information):

>>> loc_dt = eastern.localize(datetime(2002, 10, 27, 6, 0, 0))
>>> print(loc_dt.strftime(fmt))
2002-10-27 06:00:00 EST-0500

The second way of building a localized time is by converting an existing
localized time using the standard ``astimezone()`` method:

>>> ams_dt = loc_dt.astimezone(amsterdam)
>>> ams_dt.strftime(fmt)
'2002-10-27 12:00:00 CET+0100'

Unfortunately using the tzinfo argument of the standard datetime
constructors ''does not work'' with pytz for many timezones.

>>> datetime(2002, 10, 27, 12, 0, 0, tzinfo=amsterdam).strftime(fmt)
'2002-10-27 12:00:00 LMT+0020'

It is safe for timezones without daylight saving transitions though, such
as UTC:

>>> datetime(2002, 10, 27, 12, 0, 0, tzinfo=pytz.utc).strftime(fmt)
'2002-10-27 12:00:00 UTC+0000'

The preferred way of dealing with times is to always work in UTC,
converting to localtime only when generating output to be read
by humans.

>>> utc_dt = datetime(2002, 10, 27, 6, 0, 0, tzinfo=utc)
>>> loc_dt = utc_dt.astimezone(eastern)
>>> loc_dt.strftime(fmt)
'2002-10-27 01:00:00 EST-0500'

This library also allows you to do date arithmetic using local
times, although it is more complicated than working in UTC as you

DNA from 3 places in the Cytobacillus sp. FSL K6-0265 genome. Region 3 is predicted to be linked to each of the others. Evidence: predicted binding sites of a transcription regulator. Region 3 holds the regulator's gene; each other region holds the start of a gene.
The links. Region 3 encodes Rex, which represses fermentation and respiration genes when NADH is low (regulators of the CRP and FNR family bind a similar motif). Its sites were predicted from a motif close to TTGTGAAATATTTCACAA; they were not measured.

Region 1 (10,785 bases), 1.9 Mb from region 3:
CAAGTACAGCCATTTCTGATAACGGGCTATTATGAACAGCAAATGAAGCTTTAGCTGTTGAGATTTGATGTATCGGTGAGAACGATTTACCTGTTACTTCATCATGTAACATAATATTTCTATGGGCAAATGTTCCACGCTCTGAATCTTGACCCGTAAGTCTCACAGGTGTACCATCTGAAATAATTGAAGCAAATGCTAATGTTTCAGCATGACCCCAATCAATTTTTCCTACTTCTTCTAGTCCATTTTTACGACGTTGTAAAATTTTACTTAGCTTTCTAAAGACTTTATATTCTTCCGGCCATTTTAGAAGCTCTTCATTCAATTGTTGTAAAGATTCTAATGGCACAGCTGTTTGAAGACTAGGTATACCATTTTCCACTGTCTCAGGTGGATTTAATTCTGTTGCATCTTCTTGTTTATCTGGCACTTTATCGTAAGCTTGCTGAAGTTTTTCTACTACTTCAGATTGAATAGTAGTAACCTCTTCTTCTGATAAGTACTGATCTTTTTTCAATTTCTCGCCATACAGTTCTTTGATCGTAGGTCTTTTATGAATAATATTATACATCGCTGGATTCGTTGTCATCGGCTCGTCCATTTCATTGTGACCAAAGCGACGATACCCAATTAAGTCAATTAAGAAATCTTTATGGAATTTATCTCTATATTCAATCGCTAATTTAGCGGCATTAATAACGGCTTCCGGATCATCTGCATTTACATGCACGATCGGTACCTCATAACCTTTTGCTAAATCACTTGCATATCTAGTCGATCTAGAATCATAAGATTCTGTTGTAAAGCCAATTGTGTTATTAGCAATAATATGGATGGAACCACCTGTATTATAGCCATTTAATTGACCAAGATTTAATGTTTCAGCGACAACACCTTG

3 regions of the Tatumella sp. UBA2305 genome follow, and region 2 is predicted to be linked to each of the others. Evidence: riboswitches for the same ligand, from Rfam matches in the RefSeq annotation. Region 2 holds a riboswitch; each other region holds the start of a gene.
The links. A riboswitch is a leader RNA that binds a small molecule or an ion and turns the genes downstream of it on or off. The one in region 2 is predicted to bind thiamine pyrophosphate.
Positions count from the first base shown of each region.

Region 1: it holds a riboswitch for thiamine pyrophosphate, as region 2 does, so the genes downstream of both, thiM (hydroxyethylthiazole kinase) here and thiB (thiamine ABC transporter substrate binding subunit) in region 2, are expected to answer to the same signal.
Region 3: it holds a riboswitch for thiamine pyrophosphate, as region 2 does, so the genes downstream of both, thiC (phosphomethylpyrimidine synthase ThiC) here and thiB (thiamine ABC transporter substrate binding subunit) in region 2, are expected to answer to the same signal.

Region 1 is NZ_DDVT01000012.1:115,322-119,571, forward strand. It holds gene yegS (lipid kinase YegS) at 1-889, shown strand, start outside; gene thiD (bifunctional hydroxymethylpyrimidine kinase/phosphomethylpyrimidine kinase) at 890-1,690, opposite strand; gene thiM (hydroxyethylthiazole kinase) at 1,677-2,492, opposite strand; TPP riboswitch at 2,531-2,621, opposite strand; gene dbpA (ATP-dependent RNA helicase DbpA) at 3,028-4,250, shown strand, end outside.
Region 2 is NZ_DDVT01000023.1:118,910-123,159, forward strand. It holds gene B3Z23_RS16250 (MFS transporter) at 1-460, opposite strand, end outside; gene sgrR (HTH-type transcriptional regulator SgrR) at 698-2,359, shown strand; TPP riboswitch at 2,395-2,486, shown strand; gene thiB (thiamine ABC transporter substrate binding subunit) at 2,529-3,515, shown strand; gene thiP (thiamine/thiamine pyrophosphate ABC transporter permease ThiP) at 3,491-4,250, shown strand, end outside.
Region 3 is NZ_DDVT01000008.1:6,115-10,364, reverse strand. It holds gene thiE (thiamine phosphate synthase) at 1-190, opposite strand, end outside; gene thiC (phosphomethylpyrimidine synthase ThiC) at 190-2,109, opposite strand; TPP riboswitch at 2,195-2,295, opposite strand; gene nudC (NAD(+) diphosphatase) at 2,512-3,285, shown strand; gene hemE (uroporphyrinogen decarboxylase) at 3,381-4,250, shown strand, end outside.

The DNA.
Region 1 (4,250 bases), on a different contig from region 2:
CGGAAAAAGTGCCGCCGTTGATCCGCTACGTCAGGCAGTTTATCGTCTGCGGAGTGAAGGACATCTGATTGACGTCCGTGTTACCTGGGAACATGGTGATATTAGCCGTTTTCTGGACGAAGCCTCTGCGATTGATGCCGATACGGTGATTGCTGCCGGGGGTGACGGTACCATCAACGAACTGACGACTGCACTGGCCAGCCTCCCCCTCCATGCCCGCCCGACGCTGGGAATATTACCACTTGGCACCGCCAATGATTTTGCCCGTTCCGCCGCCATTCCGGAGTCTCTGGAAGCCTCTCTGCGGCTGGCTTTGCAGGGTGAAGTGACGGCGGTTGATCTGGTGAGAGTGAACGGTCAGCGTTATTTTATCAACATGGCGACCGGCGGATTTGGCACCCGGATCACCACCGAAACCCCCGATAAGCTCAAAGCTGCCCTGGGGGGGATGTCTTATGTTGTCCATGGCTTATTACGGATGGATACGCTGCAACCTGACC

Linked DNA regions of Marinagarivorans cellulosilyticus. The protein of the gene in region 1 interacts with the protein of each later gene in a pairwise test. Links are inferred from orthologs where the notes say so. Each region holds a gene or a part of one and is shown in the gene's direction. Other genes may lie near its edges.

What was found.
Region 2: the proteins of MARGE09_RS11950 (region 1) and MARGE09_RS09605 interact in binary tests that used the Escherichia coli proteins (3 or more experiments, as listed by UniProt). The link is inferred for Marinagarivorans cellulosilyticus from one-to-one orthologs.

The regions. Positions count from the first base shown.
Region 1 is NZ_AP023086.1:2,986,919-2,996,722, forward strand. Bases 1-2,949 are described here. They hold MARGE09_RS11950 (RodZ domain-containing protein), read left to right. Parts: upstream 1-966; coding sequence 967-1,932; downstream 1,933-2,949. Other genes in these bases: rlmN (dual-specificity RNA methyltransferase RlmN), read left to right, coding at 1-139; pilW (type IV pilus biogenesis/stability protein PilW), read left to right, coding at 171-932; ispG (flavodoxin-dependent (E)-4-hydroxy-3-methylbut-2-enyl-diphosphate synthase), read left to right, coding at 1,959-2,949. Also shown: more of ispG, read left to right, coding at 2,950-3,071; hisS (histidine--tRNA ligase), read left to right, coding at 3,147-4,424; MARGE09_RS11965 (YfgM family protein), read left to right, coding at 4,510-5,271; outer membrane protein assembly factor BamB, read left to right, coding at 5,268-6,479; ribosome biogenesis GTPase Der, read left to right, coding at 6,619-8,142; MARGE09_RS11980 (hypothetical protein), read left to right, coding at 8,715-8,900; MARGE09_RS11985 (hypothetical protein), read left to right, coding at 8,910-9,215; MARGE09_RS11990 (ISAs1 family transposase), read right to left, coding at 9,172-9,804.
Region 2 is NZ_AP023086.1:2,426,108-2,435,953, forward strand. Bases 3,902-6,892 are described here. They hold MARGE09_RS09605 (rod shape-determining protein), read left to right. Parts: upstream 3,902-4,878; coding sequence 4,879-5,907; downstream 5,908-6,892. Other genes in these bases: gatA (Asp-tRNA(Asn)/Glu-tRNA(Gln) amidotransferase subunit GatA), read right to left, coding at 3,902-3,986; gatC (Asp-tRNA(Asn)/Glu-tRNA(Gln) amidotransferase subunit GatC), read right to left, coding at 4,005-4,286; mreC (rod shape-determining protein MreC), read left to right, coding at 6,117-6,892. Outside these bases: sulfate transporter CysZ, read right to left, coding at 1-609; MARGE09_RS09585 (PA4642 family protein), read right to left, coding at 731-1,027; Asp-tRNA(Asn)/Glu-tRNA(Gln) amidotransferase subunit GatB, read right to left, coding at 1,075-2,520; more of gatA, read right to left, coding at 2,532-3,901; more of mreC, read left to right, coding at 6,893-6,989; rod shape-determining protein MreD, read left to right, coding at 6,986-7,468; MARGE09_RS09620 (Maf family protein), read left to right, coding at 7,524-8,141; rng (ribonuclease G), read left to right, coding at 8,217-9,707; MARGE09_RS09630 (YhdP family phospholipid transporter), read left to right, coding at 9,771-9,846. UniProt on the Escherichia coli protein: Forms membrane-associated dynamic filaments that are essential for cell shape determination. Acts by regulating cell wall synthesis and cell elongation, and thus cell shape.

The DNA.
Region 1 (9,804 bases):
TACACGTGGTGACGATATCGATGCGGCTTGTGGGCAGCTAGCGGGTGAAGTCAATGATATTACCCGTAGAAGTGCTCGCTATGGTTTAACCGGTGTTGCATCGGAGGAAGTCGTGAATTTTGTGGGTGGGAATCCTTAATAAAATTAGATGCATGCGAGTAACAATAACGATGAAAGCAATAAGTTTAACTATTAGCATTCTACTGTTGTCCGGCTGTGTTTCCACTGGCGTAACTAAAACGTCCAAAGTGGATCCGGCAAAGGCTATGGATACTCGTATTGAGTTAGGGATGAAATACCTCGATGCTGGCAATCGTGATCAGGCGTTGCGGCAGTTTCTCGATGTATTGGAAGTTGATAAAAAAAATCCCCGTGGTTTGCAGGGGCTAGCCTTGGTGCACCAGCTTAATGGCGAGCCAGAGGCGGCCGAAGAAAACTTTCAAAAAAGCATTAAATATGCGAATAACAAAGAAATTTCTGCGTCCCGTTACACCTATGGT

need to use the ``normalize()`` method to handle daylight saving time
and other timezone transitions. In this example, ``loc_dt`` is set
to the instant when daylight saving time ends in the US/Eastern
timezone.

>>> before = loc_dt - timedelta(minutes=10)
>>> before.strftime(fmt)
'2002-10-27 00:50:00 EST-0500'
>>> eastern.normalize(before).strftime(fmt)
'2002-10-27 01:50:00 EDT-0400'
>>> after = eastern.normalize(before + timedelta(minutes=20))
>>> after.strftime(fmt)
'2002-10-27 01:10:00 EST-0500'

Creating local times is also tricky, and the reason why working with
local times is not recommended. Unfortunately, you cannot just pass
a ``tzinfo`` argument when constructing a datetime (see the next
section for more details)

>>> dt = datetime(2002, 10, 27, 1, 30, 0)
>>> dt1 = eastern.localize(dt, is_dst=True)
>>> dt1.strftime(fmt)
'2002-10-27 01:30:00 EDT-0400'
>>> dt2 = eastern.localize(dt, is_dst=False)
>>> dt2.strftime(fmt)
'2002-10-27 01:30:00 EST-0500'

Converting between timezones is more easily done, using the
standard astimezone method.

>>> utc_dt = utc.localize(datetime.utcfromtimestamp(1143408899))
>>> utc_dt.strftime(fmt)
'2006-03-26 21:34:59 UTC+0000'
>>> au_tz = timezone('Australia/Sydney')
>>> au_dt = utc_dt.astimezone(au_tz)
>>> au_dt.strftime(fmt)
'2006-03-27 08:34:59 AEDT+1100'
>>> utc_dt2 = au_dt.astimezone(utc)
>>> utc_dt2.strftime(fmt)
'2006-03-26 21:34:59 UTC+0000'
>>> utc_dt == utc_dt2
True

You can take shortcuts when dealing with the UTC side of timezone
conversions. ``normalize()`` and ``localize()`` are not really
necessary when there are no daylight saving time transitions to
deal with.